Only 25% of MBC churches give 10% to CP
JEFFERSON CITY – Only 526 churches in the Missouri Baptist Convention (MBC) give 10 percent or more of their annual budget receipts through the Cooperative Program (CP), according to a survey of the 2005 Annual Church Profile conducted by David Tolliver, MBC associate executive director who is over the CP.
The survey revealed that only 25 percent of MBC churches are giving at the level recommended by the MBC Executive Board in April for election of state and national convention officers, trustees, board and committee members. Similar recommendations for a 10 percent standard have been promoted by state executive directors and adopted by the Southern Baptist Convention (SBC) Executive Committee.
“At this rate, we will continue to decline in Cooperative Program giving,” he said. “Therefore, we will continue to decline in the effectiveness not only of the Missouri Baptist Convention but also of the Southern Baptist Convention, International Mission Board and North American Mission Board.
“In 1985, the average CP gift in Missouri was 14.5 percent. In 2005, the average CP gift in Missouri was 7.2 percent. If we do that for the next 20 years, obviously we won’t be the same convention that we are now. We won’t have the missions and the ministry that we have now.”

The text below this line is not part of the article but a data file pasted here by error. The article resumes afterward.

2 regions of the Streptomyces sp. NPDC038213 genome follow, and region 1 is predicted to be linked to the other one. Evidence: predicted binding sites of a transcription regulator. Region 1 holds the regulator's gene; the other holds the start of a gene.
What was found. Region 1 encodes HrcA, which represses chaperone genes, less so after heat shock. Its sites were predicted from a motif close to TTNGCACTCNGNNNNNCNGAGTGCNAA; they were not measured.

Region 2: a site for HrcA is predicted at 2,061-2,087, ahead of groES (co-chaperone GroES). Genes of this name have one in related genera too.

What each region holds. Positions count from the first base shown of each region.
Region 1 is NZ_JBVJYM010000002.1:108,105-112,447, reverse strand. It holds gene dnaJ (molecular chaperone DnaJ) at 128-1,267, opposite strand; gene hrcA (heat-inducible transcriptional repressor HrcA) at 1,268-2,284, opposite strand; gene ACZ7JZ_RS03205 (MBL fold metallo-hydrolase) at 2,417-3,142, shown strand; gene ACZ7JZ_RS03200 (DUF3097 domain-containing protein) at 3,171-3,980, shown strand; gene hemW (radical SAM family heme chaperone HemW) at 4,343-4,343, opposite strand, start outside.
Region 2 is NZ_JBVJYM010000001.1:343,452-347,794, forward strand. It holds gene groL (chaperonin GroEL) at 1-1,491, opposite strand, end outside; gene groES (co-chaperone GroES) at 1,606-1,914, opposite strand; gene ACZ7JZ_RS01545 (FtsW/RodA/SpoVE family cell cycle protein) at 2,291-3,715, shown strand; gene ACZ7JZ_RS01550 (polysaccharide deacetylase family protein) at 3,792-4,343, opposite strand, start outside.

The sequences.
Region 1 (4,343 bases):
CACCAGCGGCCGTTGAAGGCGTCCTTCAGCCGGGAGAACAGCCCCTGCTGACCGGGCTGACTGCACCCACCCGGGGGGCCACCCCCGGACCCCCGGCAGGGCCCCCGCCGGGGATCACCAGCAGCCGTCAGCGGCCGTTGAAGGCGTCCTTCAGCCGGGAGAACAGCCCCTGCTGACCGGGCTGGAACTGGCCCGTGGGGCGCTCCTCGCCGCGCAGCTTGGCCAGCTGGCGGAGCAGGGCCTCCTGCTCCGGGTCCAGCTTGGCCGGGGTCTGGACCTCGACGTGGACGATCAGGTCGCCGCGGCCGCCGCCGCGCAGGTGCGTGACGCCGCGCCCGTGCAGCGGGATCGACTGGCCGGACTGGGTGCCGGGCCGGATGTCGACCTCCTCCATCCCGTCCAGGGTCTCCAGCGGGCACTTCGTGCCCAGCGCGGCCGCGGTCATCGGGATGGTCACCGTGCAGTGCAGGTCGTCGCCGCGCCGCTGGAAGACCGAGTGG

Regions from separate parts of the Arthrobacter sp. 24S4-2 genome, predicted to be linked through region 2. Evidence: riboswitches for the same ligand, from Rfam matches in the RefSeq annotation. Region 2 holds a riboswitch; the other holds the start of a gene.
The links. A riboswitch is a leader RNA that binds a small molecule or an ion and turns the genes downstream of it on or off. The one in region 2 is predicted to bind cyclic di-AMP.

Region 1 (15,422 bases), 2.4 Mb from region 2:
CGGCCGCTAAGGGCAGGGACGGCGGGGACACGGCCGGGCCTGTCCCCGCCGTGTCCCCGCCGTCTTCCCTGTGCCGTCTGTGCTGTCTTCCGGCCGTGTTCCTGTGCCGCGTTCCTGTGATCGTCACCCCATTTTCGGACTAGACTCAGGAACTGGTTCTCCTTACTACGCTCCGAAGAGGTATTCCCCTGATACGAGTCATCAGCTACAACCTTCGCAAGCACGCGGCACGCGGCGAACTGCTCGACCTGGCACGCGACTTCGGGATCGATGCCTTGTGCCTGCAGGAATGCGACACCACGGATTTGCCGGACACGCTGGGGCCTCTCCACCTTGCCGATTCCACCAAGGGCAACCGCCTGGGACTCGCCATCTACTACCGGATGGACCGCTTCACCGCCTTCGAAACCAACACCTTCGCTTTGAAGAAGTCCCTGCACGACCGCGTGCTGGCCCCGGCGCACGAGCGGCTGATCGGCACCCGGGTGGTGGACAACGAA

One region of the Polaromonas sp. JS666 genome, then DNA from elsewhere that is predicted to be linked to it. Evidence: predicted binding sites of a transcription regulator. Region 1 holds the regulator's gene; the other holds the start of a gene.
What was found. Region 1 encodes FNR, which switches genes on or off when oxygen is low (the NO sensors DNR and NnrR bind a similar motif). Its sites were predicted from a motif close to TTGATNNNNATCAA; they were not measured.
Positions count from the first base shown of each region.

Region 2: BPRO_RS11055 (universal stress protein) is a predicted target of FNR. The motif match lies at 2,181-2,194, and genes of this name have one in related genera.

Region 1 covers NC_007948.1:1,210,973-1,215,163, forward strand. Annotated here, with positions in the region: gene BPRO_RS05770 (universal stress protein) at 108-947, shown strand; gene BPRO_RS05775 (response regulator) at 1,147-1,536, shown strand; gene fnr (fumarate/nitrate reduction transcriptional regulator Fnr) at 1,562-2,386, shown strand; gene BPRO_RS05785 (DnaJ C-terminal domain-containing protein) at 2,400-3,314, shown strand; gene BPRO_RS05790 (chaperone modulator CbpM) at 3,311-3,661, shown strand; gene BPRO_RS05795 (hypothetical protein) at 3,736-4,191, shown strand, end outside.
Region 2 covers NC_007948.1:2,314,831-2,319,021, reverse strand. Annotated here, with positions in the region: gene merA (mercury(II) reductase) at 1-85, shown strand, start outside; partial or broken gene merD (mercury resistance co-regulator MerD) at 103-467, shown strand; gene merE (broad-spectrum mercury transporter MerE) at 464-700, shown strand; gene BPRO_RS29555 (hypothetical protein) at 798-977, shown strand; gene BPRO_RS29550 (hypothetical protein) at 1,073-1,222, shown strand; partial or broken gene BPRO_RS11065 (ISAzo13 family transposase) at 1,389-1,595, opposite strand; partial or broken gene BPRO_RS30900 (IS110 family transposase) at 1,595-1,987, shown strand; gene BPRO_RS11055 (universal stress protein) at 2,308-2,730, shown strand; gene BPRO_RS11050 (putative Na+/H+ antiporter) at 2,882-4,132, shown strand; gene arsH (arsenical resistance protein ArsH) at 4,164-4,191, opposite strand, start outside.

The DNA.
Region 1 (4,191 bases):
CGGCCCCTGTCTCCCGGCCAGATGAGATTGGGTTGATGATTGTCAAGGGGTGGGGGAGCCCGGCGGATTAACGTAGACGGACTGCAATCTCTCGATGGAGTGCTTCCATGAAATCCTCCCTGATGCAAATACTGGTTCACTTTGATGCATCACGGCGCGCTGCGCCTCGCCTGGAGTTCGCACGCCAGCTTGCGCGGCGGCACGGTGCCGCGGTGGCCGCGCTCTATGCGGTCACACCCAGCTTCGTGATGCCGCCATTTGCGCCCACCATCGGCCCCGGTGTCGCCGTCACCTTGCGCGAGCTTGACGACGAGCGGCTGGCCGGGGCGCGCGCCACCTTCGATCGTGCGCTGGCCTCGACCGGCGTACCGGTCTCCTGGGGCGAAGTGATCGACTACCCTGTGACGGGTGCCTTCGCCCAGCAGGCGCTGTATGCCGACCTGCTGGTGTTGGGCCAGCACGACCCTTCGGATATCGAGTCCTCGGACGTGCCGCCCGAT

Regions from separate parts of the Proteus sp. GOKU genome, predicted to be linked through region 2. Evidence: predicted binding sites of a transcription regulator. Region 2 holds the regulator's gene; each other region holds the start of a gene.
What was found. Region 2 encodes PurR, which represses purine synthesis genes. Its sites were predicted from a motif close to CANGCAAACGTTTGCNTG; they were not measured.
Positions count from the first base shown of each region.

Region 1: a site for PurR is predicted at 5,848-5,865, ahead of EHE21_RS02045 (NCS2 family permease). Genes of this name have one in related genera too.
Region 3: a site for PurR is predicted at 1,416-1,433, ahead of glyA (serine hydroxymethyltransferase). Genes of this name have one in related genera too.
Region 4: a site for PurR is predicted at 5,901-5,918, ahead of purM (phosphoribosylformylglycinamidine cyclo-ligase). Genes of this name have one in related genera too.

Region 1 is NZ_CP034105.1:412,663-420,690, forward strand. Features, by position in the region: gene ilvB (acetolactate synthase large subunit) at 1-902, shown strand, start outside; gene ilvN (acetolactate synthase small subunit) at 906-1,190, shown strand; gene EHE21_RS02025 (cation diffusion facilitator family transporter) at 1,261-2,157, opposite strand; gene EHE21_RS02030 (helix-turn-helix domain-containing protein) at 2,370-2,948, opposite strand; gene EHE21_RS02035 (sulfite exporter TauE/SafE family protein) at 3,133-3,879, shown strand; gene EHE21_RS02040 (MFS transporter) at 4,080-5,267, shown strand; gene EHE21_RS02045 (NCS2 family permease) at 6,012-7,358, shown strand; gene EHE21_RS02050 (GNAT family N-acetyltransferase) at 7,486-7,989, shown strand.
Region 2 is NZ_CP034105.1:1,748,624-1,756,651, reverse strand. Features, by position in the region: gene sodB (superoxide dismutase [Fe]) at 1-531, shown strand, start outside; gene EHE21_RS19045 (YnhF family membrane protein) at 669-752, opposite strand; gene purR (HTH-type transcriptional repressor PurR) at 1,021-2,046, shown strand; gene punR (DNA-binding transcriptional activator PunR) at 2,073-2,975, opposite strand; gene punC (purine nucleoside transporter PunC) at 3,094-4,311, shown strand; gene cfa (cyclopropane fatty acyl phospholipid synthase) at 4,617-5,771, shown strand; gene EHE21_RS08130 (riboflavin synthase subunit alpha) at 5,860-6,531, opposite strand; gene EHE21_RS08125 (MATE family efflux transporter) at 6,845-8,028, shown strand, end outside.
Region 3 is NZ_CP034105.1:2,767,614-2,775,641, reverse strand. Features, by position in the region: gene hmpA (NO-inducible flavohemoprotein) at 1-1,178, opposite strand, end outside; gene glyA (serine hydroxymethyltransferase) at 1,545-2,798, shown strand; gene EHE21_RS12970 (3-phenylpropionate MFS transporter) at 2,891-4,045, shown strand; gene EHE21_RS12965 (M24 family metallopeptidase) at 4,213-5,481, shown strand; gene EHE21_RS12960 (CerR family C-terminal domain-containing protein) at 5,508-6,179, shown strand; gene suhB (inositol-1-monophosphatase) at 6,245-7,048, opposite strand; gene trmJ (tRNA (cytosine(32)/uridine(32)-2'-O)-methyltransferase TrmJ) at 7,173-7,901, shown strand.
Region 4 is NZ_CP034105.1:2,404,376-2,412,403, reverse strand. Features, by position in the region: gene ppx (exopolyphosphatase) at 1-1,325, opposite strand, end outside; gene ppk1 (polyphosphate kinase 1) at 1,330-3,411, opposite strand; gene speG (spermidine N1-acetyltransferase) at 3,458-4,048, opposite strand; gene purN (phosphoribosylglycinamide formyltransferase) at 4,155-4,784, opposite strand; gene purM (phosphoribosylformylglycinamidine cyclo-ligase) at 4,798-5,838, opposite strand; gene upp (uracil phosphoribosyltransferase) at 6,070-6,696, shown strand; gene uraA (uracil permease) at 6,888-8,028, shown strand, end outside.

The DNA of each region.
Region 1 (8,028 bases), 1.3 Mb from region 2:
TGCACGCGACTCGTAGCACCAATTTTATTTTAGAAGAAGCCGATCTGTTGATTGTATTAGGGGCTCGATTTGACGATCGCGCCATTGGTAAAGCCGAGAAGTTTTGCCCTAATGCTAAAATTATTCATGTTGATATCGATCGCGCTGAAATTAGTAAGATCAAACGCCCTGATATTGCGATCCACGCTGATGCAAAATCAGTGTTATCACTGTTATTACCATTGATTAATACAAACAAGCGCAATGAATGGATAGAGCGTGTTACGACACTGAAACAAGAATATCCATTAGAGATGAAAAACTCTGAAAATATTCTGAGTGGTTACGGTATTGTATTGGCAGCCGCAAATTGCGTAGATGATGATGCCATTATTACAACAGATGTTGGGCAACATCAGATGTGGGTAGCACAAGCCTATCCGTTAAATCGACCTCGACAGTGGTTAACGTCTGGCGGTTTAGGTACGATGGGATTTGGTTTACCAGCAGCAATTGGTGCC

Some Southern Baptist leaders have pushed for firmly calling for a 10 percent level of CP giving in a local church before a pastor or a lay person from that church could be considered for denominational leadership. It is clear to Tolliver, based on the survey, that requiring 10 percent in Missouri right now would be severely limiting and essentially unrealistic.
In another disappointing revelation emerging from the survey, 597 Missouri Baptist churches give 5 percent or less through the CP. That accounts for 30 percent of the convention’s churches.
“The board never placed a litmus test on CP percentages for leadership,” Tolliver said. “They are suggesting that leaders are drawn from those churches that give 10 percent or more to the Cooperative Program. My personal encouragement, then, is rather than drawing from a small pool of 25 percent of Missouri Baptists, let’s increase the number of churches that are giving significantly to the CP so that we will continue to have a large pool from which we’ll choose our leadership.”
The Cooperative Program is the Southern Baptist method of supporting missions and ministry efforts of the MBC and SBC. The CP total includes receipts from individuals, churches, state conventions and fellowships for distribution according to the messenger-approved MBC budget and the CP Allocation Budget.
“If we lose our zest for the Cooperative Program, we’ll lose some of our zeal for missions,” Tolliver said.